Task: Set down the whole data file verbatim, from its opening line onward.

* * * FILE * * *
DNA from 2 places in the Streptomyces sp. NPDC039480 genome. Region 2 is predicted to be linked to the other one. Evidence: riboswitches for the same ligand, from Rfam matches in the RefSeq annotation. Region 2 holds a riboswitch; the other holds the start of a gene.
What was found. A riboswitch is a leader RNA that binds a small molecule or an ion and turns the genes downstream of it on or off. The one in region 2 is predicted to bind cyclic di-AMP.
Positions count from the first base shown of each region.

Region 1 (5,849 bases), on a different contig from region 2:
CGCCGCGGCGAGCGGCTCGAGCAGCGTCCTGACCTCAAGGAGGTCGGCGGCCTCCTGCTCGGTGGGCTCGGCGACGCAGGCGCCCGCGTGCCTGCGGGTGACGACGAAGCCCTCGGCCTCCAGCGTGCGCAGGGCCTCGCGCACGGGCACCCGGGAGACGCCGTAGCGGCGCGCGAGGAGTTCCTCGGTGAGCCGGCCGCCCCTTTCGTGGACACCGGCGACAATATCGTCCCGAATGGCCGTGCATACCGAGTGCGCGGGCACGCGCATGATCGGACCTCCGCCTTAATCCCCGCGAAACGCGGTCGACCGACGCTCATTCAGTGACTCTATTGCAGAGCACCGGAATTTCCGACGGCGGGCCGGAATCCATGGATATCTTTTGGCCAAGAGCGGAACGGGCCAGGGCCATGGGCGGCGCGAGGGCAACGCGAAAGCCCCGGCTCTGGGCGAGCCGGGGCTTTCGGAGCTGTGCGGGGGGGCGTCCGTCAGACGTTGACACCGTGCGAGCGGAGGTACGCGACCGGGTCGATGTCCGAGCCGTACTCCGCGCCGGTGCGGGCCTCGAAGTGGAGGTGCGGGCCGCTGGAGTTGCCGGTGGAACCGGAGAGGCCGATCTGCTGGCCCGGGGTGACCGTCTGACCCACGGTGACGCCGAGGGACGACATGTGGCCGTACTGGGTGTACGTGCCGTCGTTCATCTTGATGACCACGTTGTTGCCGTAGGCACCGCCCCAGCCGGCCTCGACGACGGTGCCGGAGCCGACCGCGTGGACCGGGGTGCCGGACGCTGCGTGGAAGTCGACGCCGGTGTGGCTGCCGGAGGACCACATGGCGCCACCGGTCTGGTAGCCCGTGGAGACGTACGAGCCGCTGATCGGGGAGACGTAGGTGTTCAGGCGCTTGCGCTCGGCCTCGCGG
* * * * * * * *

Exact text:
DNA from 2 places in the Streptomyces sp. NPDC039480 genome. Region 2 is predicted to be linked to the other one. Evidence: riboswitches for the same ligand, from Rfam matches in the RefSeq annotation. Region 2 holds a riboswitch; the other holds the start of a gene.
What was found. A riboswitch is a leader RNA that binds a small molecule or an ion and turns the genes downstream of it on or off. The one in region 2 is predicted to bind cyclic di-AMP.
Positions count from the first base shown of each region.

Region 1 (5,849 bases), on a different contig from region 2:
CGCCGCGGCGAGCGGCTCGAGCAGCGTCCTGACCTCAAGGAGGTCGGCGGCCTCCTGCTCGGTGGGCTCGGCGACGCAGGCGCCCGCGTGCCTGCGGGTGACGACGAAGCCCTCGGCCTCCAGCGTGCGCAGGGCCTCGCGCACGGGCACCCGGGAGACGCCGTAGCGGCGCGCGAGGAGTTCCTCGGTGAGCCGGCCGCCCCTTTCGTGGACACCGGCGACAATATCGTCCCGAATGGCCGTGCATACCGAGTGCGCGGGCACGCGCATGATCGGACCTCCGCCTTAATCCCCGCGAAACGCGGTCGACCGACGCTCATTCAGTGACTCTATTGCAGAGCACCGGAATTTCCGACGGCGGGCCGGAATCCATGGATATCTTTTGGCCAAGAGCGGAACGGGCCAGGGCCATGGGCGGCGCGAGGGCAACGCGAAAGCCCCGGCTCTGGGCGAGCCGGGGCTTTCGGAGCTGTGCGGGGGGGCGTCCGTCAGACGTTGACACCGTGCGAGCGGAGGTACGCGACCGGGTCGATGTCCGAGCCGTACTCCGCGCCGGTGCGGGCCTCGAAGTGGAGGTGCGGGCCGCTGGAGTTGCCGGTGGAACCGGAGAGGCCGATCTGCTGGCCCGGGGTGACCGTCTGACCCACGGTGACGCCGAGGGACGACATGTGGCCGTACTGGGTGTACGTGCCGTCGTTCATCTTGATGACCACGTTGTTGCCGTAGGCACCGCCCCAGCCGGCCTCGACGACGGTGCCGGAGCCGACCGCGTGGACCGGGGTGCCGGACGCTGCGTGGAAGTCGACGCCGGTGTGGCTGCCGGAGGACCACATGGCGCCACCGGTCTGGTAGCCCGTGGAGACGTACGAGCCGCTGATCGGGGAGACGTAGGTGTTCAGGCGCTTGCGCTCGGCCTCGCGG